Rocco DiPippo is an American contractor rebuilding police stations in the Wasit Province southeast of Baghdad who reports in "Looking Iraqis in the Eye" that,
DiPippo sees that as a model for the larger project of remaking Iraq into a better place, an effort that is being undermined by the defeatist rhetoric of the Democrats and leftist radicals.
"The main reason the police station project succeeded was that most of the Americans and Iraqis assigned to it learned to trust and respect each other, to cooperate, and to focus on a common goal, seeing it through completion. Without the mutual trust and respect, the project would have failed."
"Iraqis watch us, and they listen to us. What they hear from some of our politicians, political activists and cultural elites has made many of them reluctant to work with the Americans in bringing security to their country. Many Iraqis are afraid of what they are hearing from the Democratic Party leadership and their media shills – that America will abandon them. And as long as they are afraid, they will be reluctant to seize the initiative in their towns and villages and chase out those who are murdering their families.DiPippo keeps being asked a troubling question by the Iraqis with whom he works:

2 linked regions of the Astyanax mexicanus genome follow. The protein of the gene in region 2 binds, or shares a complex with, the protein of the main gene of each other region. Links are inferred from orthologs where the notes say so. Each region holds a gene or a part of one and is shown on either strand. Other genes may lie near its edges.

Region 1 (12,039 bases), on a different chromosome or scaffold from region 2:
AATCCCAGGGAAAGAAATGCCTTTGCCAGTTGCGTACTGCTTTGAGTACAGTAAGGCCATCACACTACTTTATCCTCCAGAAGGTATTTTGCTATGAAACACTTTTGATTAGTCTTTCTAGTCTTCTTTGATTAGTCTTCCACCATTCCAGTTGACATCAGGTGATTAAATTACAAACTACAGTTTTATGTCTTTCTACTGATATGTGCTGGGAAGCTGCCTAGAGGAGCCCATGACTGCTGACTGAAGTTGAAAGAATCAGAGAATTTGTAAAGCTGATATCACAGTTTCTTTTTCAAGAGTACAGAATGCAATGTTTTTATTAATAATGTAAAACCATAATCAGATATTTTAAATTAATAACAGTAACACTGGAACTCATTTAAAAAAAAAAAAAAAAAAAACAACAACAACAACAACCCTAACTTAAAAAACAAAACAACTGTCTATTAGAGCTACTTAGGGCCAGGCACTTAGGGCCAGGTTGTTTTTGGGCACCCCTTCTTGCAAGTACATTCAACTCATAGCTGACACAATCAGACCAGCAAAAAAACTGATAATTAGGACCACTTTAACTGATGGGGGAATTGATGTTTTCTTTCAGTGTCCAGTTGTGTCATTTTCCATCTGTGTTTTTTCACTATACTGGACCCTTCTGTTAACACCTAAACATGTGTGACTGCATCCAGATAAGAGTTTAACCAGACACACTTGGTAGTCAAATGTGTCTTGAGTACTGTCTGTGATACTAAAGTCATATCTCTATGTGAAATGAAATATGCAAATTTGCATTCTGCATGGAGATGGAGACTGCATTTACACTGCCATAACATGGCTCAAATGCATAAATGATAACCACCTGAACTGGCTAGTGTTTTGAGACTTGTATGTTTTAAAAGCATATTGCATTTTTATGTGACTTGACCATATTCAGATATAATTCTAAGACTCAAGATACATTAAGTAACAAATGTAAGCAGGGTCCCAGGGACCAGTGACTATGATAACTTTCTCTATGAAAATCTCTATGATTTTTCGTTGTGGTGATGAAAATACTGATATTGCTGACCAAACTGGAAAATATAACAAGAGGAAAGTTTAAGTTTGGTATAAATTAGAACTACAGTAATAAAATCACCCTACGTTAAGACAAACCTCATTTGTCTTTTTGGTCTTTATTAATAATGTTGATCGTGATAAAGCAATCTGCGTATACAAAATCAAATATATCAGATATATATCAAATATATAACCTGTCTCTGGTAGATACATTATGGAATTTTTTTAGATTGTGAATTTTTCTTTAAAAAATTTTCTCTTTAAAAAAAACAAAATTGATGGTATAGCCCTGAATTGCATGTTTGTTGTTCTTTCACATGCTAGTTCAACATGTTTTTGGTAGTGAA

"That reluctance makes sense, since if the Americans leave now, as the Democrats are urging, the murderers will rule them. And the murderers will hunt down and kill anyone who ever worked with or cooperated with Americans."
"Go to Iraq. Not for a few days, like our politicians do, but for months. Spend those days living and working with Iraqis. Try answering the question I often heard from them while I was there: “Why are you Americans saying you areDiPippo concludes that we should keep our word to the Iraqi people and finish the job:
going to leave my country before it is safe?” ...
"It should come as no surprise to anyone in the placid West that ordinary Iraqis have been slow to rise in defense of their neighborhoods and to join with the Americans in pursuing that task. They have simply been hedging their bets. And why not? The antiwar declarations of the U.S. media, the cultural elites, American academics and high profile Democratic Party politicians tell them that America will abandon them.
"Why would Iraqis join with the Americans, risking their necks, if they believe the Americans will leave before the terrorists were defeated? Why should ordinary Iraqis work with American soldiers in hunting down terrorists when prominent Americans like John Kerry, Richard Durbin, Barack Obama, Edward Kennedy, John Murtha and Michael Moore tell them that those soldiers are as cold and as brutal as the terrorists destroying their families, and America’s most publicized civilian activist, Cindy Sheehan, is telling them that the man leading those soldiers, George W. Bush, is the world’s biggest terrorist?"
"Brave men and women are counting on us to finish what we started, as are millions of ordinary Iraqis who will pay dearly for an early departure by the U.S. If we let them down, we forever lose the right to call ourselves a moral people."